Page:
For a child in the 1980s, playing a video game meant entering a world operating under confusing and effectively unknowable rules, in which anything could happen. This context lent enormous weight and mystery to every game, with no additional effort on the part of the developer. Nowadays, anything you might wonder about a game, you can look up online. Developers must work hard to make a game mysterious, even for players who are willing to play along. This talk will cover a number of techniques for doing so, and attempt to create a unifying philosophy for them.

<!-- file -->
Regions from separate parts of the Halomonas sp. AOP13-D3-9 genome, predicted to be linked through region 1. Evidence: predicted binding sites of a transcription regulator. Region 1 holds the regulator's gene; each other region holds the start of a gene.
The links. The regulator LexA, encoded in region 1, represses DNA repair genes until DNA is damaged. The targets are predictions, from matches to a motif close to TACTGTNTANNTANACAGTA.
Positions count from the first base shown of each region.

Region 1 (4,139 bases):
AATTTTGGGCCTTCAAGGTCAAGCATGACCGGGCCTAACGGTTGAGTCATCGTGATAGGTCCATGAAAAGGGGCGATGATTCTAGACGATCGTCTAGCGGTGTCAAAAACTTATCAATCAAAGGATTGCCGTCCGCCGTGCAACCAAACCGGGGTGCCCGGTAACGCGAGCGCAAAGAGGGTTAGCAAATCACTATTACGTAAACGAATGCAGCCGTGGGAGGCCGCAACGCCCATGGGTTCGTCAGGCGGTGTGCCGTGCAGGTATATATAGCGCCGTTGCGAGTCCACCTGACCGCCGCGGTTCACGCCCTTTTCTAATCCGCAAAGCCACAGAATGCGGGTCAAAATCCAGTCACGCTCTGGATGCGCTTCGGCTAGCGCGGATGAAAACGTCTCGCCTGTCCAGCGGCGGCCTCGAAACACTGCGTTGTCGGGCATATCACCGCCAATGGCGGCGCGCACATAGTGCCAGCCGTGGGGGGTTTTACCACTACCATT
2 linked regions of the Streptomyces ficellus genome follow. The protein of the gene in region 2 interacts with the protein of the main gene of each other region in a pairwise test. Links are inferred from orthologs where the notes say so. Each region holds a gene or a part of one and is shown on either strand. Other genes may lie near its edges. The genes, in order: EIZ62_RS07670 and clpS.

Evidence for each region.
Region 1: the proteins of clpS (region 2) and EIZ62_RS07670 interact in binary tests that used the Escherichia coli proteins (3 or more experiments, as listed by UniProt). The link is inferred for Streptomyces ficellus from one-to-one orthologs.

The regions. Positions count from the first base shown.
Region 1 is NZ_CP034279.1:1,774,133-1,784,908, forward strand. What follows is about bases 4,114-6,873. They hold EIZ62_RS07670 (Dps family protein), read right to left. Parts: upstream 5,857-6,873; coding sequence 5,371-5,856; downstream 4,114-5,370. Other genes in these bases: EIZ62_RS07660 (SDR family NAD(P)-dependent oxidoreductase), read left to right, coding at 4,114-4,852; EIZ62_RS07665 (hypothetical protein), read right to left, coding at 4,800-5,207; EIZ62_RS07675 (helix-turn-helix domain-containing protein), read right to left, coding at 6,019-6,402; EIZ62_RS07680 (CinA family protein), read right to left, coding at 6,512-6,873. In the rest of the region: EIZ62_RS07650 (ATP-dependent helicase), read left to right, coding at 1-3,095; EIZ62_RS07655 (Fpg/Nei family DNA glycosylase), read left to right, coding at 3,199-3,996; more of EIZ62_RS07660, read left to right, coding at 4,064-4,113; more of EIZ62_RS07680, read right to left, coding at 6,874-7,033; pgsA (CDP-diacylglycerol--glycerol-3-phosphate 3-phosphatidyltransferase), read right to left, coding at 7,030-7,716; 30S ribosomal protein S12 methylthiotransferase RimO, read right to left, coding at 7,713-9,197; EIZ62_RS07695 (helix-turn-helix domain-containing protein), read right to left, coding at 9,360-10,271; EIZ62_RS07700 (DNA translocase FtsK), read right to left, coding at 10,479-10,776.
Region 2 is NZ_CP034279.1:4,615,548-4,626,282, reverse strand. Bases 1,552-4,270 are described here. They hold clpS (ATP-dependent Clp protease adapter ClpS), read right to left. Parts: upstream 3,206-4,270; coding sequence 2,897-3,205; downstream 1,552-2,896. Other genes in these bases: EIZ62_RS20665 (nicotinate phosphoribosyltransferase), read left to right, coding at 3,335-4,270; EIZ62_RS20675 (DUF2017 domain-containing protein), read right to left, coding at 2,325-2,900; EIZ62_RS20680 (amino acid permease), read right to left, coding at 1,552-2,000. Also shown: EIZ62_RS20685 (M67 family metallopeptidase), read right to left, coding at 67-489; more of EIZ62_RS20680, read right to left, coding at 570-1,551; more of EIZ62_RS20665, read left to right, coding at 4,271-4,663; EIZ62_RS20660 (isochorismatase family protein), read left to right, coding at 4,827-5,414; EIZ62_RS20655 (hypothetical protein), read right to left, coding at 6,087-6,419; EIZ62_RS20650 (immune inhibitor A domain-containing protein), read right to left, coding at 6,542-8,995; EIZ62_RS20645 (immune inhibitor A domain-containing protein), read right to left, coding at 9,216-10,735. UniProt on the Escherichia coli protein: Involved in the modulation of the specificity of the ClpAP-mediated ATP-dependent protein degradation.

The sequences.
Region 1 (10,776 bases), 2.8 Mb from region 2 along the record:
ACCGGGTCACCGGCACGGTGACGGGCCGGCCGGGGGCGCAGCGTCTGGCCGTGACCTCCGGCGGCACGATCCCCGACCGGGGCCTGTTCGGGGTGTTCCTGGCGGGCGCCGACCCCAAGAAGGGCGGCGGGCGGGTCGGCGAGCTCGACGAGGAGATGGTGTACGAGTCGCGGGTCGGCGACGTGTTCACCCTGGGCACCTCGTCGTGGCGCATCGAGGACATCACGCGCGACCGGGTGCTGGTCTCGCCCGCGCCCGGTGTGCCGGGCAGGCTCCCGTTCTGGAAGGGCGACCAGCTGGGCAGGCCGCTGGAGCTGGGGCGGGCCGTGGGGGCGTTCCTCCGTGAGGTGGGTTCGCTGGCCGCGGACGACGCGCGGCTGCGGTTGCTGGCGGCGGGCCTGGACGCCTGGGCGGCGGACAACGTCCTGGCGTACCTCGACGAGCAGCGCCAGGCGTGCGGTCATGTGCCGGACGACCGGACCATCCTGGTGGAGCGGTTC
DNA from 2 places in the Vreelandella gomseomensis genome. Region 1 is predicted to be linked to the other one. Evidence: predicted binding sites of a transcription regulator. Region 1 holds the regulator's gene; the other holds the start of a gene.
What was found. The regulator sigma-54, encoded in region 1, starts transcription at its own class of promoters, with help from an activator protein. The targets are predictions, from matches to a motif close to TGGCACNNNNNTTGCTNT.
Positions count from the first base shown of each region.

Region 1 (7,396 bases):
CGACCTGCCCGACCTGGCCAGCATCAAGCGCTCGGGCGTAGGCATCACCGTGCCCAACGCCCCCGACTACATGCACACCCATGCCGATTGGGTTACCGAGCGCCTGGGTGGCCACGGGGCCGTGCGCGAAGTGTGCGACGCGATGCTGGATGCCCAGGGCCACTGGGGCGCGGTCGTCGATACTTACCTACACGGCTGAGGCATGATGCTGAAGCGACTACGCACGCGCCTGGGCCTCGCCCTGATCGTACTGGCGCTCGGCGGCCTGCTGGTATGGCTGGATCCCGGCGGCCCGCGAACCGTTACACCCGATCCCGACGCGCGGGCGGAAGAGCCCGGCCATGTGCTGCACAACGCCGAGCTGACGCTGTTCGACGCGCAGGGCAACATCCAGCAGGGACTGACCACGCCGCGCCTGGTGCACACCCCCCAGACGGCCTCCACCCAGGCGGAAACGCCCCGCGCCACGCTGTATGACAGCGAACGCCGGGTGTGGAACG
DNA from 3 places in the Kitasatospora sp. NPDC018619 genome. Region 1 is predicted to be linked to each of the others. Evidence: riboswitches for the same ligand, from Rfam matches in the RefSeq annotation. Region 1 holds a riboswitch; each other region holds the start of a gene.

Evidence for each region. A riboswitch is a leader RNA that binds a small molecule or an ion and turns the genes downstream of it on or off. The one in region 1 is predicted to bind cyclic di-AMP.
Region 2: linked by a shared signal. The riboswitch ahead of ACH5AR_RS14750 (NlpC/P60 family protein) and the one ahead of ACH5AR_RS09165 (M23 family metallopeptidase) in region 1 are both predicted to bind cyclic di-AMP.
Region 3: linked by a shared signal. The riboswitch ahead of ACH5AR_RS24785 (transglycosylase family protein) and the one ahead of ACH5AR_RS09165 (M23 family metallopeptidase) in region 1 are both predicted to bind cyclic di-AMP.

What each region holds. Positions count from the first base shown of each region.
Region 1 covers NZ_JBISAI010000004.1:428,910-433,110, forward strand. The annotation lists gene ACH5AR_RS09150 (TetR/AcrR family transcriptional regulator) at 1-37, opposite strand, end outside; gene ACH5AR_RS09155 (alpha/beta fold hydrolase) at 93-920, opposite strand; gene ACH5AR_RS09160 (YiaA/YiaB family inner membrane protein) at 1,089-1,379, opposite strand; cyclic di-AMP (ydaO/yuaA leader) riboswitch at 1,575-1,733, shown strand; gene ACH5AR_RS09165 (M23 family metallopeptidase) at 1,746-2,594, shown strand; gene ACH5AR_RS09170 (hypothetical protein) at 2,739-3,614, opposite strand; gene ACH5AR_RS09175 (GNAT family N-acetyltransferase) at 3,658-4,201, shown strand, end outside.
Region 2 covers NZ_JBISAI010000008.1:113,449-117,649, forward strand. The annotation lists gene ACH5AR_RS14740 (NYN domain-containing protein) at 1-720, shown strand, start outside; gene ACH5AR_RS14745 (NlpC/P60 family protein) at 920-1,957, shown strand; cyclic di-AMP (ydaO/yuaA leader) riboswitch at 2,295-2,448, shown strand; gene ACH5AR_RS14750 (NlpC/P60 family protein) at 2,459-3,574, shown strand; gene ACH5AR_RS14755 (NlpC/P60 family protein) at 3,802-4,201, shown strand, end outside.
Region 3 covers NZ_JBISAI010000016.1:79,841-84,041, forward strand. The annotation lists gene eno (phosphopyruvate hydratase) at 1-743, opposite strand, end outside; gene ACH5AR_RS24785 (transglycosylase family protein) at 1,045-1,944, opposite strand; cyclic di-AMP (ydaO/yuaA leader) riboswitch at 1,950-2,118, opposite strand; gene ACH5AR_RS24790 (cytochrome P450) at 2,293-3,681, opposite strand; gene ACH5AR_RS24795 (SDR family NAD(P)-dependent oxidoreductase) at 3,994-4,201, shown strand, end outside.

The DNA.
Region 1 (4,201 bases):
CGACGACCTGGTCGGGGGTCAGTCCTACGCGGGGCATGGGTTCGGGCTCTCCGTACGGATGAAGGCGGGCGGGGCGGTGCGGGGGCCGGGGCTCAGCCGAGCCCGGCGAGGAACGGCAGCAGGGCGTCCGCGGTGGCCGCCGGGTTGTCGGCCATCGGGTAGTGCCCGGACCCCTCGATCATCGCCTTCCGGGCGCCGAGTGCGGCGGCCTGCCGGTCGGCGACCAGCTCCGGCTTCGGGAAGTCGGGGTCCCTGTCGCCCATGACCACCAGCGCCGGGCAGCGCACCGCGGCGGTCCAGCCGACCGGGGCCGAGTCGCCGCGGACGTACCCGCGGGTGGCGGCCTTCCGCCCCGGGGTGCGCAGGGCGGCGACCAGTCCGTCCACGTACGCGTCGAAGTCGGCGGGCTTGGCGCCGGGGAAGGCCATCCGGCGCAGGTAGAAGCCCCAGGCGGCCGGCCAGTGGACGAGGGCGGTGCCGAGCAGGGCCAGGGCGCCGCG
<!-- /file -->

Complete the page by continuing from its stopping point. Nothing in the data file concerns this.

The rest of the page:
Jim Crawford has been making video games for over twenty years, but nobody noticed until he moved to the Bay Area and started making friends with game journalists. Since making Frog Fractions, he’s told day jobs to screw off and is riding the making games train until the conductor realizes that he forgot to buy a ticket.